Canberra Hospital trial informs patient drug treatment regime
Canberra Hospital has featured prominently in an important new trial around the administration of a drug commonly used to control fever in Intensive Care Unit (ICU) patients.
The results of the “blinded” trial, conducted in hospitals around Australia and New Zealand, and published in the prestigious New England Journal of Medicine (NEJM), revealed that widespread prescribed use of the drug acetaminophen, more widely known as paracetamol, within the ICU may not have the recuperative benefits to which it has often been credited.
In fact, the trial found that paracetamol used to treat fever due to probable infection did not reduce the amount of time patients spent in ICU, nor did it improve any other relevant outcomes. Importantly however, paracetamol use in this group of patients also did not cause any harm and was shown to be safe.
Some 700 ICU patients with fever known to, or possibly attributed to infection were randomly chosen for the trial.
Half were given the drug, and the other half, a placebo.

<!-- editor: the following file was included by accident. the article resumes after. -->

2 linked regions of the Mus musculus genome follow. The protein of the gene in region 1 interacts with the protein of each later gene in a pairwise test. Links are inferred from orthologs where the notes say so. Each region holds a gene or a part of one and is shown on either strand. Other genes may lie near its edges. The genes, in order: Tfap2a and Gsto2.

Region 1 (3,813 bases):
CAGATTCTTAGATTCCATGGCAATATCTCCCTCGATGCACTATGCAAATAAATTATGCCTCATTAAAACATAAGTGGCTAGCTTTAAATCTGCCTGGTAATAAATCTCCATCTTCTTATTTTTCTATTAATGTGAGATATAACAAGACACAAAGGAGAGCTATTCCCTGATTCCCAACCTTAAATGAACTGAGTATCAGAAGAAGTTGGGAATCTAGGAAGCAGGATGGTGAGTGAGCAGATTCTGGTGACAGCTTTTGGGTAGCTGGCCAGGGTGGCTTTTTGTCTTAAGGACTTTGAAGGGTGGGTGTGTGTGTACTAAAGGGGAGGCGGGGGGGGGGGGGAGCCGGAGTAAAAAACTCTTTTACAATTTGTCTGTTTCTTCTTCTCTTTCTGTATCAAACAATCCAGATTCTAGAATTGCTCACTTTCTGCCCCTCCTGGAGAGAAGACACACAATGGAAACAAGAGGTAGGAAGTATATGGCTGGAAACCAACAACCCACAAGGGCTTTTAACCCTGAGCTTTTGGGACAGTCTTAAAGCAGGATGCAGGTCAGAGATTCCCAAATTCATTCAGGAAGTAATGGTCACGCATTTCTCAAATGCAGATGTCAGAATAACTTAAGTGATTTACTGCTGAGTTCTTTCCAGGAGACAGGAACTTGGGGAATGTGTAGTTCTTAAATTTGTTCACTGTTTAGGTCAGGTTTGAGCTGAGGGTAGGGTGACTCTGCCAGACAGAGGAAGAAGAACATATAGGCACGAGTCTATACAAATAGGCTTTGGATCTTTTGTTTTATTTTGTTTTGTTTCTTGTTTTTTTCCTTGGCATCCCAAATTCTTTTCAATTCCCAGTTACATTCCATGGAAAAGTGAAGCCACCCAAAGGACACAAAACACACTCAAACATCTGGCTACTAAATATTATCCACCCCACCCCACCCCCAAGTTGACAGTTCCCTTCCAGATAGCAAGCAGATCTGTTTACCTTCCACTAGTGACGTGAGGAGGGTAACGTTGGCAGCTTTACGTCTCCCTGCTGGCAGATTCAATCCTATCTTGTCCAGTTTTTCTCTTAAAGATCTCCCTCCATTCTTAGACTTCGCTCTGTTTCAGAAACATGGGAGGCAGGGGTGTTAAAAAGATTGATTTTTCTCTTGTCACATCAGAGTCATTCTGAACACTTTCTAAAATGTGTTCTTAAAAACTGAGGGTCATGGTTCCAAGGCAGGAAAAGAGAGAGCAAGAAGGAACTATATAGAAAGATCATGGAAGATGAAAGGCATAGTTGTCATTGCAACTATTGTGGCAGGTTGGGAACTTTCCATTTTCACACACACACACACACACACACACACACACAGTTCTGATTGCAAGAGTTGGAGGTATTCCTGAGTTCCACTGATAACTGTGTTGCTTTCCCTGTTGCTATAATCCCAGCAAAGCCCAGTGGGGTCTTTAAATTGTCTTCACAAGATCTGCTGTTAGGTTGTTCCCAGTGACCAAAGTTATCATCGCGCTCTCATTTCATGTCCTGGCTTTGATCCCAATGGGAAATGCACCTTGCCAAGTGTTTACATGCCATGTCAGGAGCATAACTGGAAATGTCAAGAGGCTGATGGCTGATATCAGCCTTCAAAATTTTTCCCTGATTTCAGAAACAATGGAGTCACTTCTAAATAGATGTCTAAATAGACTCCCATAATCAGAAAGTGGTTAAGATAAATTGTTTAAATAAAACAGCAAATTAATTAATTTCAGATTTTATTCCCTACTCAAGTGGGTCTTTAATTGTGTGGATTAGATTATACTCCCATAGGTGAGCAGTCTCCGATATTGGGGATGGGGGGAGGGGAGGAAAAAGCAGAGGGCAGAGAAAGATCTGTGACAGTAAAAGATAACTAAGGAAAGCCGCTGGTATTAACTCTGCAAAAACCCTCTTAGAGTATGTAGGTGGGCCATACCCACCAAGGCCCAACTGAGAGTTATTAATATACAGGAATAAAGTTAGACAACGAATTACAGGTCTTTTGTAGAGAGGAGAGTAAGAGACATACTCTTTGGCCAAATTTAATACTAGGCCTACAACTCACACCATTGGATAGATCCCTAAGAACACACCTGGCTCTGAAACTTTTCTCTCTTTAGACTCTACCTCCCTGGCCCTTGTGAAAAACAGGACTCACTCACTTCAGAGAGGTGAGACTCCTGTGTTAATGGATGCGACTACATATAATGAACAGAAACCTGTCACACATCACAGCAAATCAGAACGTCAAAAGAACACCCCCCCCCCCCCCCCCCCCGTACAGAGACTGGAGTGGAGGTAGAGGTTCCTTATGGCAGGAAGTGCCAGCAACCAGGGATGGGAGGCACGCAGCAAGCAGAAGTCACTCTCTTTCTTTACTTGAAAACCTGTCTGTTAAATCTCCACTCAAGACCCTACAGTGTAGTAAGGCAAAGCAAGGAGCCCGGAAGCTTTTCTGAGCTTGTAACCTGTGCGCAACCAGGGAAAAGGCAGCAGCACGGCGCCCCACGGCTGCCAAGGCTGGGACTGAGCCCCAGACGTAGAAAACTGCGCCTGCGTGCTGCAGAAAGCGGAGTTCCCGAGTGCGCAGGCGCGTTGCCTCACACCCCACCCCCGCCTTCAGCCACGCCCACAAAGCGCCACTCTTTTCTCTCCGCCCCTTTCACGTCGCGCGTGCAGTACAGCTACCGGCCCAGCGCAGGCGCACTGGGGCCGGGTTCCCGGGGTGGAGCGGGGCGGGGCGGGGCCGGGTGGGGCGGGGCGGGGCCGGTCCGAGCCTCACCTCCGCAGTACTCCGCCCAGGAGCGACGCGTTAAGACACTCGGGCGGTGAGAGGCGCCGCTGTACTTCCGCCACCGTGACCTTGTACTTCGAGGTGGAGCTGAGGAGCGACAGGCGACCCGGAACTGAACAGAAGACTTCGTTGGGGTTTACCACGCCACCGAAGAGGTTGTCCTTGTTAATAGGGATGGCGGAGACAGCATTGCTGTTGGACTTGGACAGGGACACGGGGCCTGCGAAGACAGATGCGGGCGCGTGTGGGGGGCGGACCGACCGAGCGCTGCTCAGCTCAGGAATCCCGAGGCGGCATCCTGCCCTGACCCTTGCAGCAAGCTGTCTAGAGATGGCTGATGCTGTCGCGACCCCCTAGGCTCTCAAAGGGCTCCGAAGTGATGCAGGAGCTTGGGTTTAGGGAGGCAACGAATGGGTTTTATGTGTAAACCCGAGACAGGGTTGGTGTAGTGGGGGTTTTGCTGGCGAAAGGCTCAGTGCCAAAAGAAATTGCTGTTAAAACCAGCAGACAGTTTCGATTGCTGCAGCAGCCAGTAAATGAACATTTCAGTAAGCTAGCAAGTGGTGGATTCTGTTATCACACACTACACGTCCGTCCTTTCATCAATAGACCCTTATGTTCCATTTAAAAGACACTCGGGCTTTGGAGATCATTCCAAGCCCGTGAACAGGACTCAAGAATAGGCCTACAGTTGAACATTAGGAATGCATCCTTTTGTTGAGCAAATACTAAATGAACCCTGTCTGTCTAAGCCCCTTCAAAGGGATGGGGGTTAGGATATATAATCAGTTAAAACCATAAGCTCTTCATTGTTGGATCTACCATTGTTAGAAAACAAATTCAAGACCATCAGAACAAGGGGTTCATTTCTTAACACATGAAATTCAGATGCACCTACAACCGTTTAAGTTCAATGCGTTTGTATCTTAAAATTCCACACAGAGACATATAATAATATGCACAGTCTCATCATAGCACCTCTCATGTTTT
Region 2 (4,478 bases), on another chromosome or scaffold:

There was no risk to any patient as a result of the trial, nor any adverse effects attributed to their voluntary participation.
Associate Professor Frank van Haren, the Director of Intensive Care Research at the Canberra Hospital, said that it was important for these trials to be undertaken so that patients – particularly those admitted to Intensive Care where patients are critically ill, often in need of a combination of life saving treatments– only receive medication which is medically proven to be effective and safe.
“Through this trial, we are better informing the intensive care medical community worldwide, which allows physicians to make better choices,” Prof van Haren said.
He added that trials such as this underpinned the importance of the Canberra Hospital’s teaching and research role not just within Australia but across the world.
“Research is not just isolated to the laboratory; it is also about engaging with people,” he said.
“Successful, published trials such as this are proof of how important hospitals and their patients are to productive clinical research.”
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